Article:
By Stuart Rothenberg
Either Congressional Democrats went from undeniably brilliant to unbelievably inept in just a few weeks, or being in the majority in Congress isn’t nearly as easy as being the opposition.
Those seem to be the two obvious alternatives that follow from the problems Democrats have had selling an economic stimulus package that began with considerable public support and the backing of a popular president. I’ll cast my vote for the second alternative.
As Republicans on Capitol Hill are now finding, being in the minority actually can be a lot of fun, even if it is inherently frustrating. They can’t dictate results, but they sure can cause problems for Democratic leaders.
However, Democrats shouldn’t overreact to their current problems, which range from the party’s handling of the economic stimulus bill to the tax problems of some of the president’s Cabinet nominees. Even with all of their party’s recent stumbles, the president and Congressional Democrats will end up looking pretty good if the economy rebounds and Americans start to feel better about things.
It’s the results that matter, even if the process was part stumbling and part bumbling.
But Democrats also shouldn’t delude themselves that they merely were too low-key for too long in pushing their economic plan and that if only they were louder, they wouldn’t have encountered any problems.
In this fight, Democrats aren’t the only ones with a potentially appealing message. They miscalculated if they believed that they could easily pass an $800 billion or $900 billion bill merely by pointing to the current state of the economy and gloomy forecasts of the future. That might well have been enough to get a bill to the president’s desk if Congressional Republicans had simply rolled over, but this time the GOP didn’t.
Instead, Republicans — aided by a handful of Democrats who are worried about some of the spending items — have succeeded in redefining the bill from one that will jump-start the economy by creating jobs and helping people deal with the housing crisis to one that is an ideological Christmas tree that doesn’t put people to work, help them pay their mortgages or resuscitate the economy.
By focusing on computers for the Department of Agriculture, new energy-efficient cars for the government and money for the National Endowment for the Arts and the Washington, D.C., sewer system, Republicans have defined the Economic Recovery and Reinvestment Plan as benefiting bureaucrats and other government employees, not the average American.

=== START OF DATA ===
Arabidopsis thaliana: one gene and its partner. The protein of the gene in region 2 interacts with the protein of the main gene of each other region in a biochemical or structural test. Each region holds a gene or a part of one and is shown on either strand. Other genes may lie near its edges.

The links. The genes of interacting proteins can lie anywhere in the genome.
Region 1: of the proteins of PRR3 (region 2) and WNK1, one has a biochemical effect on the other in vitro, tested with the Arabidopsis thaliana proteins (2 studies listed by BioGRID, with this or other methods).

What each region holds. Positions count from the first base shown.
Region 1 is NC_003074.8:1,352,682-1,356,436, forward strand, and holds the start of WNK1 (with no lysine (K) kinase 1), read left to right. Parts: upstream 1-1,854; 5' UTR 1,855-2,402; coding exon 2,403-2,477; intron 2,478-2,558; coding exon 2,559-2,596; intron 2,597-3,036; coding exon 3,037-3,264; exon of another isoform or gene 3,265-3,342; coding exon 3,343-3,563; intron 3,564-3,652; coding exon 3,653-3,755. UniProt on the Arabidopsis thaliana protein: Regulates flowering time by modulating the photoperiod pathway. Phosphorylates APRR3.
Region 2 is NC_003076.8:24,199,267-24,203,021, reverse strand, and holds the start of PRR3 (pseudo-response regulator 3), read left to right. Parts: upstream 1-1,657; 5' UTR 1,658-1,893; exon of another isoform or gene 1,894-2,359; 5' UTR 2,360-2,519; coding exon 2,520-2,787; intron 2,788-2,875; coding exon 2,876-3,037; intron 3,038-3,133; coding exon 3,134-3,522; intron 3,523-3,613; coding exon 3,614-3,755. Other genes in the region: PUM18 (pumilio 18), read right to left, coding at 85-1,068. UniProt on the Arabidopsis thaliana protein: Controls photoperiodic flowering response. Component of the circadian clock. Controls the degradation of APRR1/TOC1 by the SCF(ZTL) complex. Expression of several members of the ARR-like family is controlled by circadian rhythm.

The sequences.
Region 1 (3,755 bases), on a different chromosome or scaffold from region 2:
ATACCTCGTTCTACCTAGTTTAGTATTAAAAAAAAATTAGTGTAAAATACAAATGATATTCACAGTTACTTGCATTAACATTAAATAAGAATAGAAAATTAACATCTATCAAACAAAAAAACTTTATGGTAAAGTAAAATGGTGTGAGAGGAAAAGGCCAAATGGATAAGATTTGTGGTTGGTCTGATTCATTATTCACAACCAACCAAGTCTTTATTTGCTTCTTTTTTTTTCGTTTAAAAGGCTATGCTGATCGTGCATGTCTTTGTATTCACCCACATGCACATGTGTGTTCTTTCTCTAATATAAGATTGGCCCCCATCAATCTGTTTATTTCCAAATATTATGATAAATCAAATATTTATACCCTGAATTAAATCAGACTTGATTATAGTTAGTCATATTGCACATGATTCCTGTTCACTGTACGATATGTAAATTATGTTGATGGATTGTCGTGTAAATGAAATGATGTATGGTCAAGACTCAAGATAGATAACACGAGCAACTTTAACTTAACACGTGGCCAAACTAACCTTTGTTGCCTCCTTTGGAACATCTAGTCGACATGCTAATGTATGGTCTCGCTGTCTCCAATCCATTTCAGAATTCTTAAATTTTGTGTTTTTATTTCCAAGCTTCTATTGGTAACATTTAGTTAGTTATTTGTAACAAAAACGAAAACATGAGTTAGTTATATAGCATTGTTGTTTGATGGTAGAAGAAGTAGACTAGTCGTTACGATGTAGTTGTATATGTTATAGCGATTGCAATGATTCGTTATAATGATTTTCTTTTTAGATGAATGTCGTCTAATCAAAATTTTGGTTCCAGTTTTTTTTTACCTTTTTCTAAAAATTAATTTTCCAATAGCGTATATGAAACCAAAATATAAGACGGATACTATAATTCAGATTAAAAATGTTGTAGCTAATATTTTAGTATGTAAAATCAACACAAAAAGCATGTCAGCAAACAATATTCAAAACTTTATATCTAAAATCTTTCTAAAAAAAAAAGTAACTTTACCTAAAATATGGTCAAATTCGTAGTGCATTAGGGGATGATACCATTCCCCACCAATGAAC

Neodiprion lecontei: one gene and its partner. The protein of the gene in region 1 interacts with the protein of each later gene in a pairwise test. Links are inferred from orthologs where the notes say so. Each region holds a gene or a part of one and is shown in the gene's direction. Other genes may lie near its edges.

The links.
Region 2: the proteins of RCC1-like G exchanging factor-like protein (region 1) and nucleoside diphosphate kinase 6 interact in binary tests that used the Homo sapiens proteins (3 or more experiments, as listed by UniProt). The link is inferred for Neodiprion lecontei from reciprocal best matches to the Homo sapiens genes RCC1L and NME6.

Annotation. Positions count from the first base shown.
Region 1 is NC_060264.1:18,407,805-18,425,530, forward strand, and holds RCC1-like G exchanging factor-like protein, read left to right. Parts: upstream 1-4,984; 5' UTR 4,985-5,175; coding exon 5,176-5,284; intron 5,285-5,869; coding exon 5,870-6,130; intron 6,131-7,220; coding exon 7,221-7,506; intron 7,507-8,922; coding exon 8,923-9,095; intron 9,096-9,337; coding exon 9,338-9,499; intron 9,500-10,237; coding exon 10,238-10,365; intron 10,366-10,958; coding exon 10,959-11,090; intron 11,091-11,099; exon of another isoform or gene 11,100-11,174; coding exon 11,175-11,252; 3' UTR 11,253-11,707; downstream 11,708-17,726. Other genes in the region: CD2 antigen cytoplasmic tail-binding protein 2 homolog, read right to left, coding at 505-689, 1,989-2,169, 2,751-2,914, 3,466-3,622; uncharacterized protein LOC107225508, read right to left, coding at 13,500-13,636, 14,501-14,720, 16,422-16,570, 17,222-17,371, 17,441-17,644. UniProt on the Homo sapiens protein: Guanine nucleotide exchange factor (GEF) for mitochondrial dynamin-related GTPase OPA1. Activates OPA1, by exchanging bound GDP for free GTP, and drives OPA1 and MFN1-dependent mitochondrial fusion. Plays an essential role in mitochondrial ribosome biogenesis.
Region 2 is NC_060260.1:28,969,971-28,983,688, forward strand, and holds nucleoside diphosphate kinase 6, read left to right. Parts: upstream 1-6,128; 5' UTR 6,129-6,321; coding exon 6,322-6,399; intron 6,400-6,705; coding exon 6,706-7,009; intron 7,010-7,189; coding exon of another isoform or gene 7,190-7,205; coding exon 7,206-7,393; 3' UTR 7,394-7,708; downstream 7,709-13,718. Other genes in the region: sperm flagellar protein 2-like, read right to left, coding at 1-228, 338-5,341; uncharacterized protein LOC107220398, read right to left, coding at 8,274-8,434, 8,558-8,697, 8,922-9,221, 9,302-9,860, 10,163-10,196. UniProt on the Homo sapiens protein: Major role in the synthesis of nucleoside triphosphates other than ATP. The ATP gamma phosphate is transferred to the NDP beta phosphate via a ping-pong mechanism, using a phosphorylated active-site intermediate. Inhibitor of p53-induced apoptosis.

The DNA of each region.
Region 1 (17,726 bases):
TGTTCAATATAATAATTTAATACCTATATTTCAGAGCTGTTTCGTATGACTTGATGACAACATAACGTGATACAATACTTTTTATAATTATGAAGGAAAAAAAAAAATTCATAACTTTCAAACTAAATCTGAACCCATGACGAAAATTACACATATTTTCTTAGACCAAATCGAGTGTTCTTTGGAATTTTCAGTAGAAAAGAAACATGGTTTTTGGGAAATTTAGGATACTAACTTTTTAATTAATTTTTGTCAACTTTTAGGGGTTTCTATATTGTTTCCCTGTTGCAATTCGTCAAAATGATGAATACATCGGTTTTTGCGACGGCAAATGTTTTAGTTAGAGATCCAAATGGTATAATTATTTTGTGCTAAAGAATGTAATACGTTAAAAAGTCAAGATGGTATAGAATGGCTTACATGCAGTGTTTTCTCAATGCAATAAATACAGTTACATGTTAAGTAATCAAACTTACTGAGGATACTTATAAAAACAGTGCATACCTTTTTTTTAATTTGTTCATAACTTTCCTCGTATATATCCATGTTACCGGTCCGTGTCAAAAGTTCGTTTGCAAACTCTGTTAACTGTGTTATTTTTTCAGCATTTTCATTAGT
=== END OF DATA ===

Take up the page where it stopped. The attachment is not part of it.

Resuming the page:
On Thursday night, at the House Democratic retreat in Williamsburg, Va., President Barack Obama began his counterattack, arguing that millions of more Americans will lose their jobs if his economic recovery program is not passed quickly.
He may be right, but Republicans have an easy answer: Spending $198 million to compensate Filipino veterans who fought in World War II, or $2 million to train Native Americans to become plumbers and pipefitters, or $150 million for renovations to the Smithsonian Institution in Washington, or even $3.26 billion for the Western Area Power Administration won’t strike most voters as the kind of spending that will help rescue the economy from recession.
Yes, the dollar figures for some of these items are trivial, but they provide plenty of fodder for critics of the overall package.
The Democrats’ fundamental problem is that while Americans like the country’s new president and, so far, think that he is doing a good job, they continue to have significant doubts about Congress and are disinclined to believe that Washington always has their best interest at heart.
That means that Republican complaints about Democratic priorities find a receptive audience, at least as long as GOP legislators can point to specific items in the bill that will strike voters as not addressing the nation’s short-term economic problems.
The fight over the economic stimulus bill raises questions about how the president will deal with House and Senate Democrats over the long haul. No matter what happens with the stimulus bill — and some sort of bill is certain to be signed into law sooner or later — the debate over spending has exposed divisions within the Democratic Party.
Democrats would be wise to remember that they have plenty of time until the 2010 elections to achieve many of their goals and that those elections could actually increase the their Senate majority, giving the party’s left even more clout.
And they should not forget that the political dynamic has changed dramatically now that they are in charge and George W. Bush is out of the White House. Congressional Republicans have a rediscovered freedom that will make their arguments far more formidable, both on Capitol Hill and around the country, than they have been for the past couple of years.
This column first appeared in Roll Call on February 9, 2008. 2009 © Roll Call Inc. All rights reserved. Reprinted with permission.
Thursday, February 12, 2009
By Stuart Rothenberg